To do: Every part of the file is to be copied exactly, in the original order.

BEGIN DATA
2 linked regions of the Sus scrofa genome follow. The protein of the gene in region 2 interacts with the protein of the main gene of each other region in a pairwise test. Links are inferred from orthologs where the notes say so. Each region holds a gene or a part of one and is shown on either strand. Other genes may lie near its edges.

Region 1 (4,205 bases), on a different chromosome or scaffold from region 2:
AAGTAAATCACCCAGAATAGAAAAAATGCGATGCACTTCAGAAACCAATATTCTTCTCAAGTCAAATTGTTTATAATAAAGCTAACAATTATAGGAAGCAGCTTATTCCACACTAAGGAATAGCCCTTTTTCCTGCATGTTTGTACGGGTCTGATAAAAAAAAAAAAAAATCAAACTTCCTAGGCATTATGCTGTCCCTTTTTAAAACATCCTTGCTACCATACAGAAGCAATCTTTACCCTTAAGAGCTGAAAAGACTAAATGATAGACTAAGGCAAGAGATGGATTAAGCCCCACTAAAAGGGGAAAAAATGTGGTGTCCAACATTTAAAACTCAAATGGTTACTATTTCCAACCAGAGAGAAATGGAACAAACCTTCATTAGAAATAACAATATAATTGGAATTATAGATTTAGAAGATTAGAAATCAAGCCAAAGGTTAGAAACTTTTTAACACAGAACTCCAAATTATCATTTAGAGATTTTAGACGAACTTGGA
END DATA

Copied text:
2 linked regions of the Sus scrofa genome follow. The protein of the gene in region 2 interacts with the protein of the main gene of each other region in a pairwise test. Links are inferred from orthologs where the notes say so. Each region holds a gene or a part of one and is shown on either strand. Other genes may lie near its edges.

Region 1 (4,205 bases), on a different chromosome or scaffold from region 2:
AAGTAAATCACCCAGAATAGAAAAAATGCGATGCACTTCAGAAACCAATATTCTTCTCAAGTCAAATTGTTTATAATAAAGCTAACAATTATAGGAAGCAGCTTATTCCACACTAAGGAATAGCCCTTTTTCCTGCATGTTTGTACGGGTCTGATAAAAAAAAAAAAAAATCAAACTTCCTAGGCATTATGCTGTCCCTTTTTAAAACATCCTTGCTACCATACAGAAGCAATCTTTACCCTTAAGAGCTGAAAAGACTAAATGATAGACTAAGGCAAGAGATGGATTAAGCCCCACTAAAAGGGGAAAAAATGTGGTGTCCAACATTTAAAACTCAAATGGTTACTATTTCCAACCAGAGAGAAATGGAACAAACCTTCATTAGAAATAACAATATAATTGGAATTATAGATTTAGAAGATTAGAAATCAAGCCAAAGGTTAGAAACTTTTTAACACAGAACTCCAAATTATCATTTAGAGATTTTAGACGAACTTGGA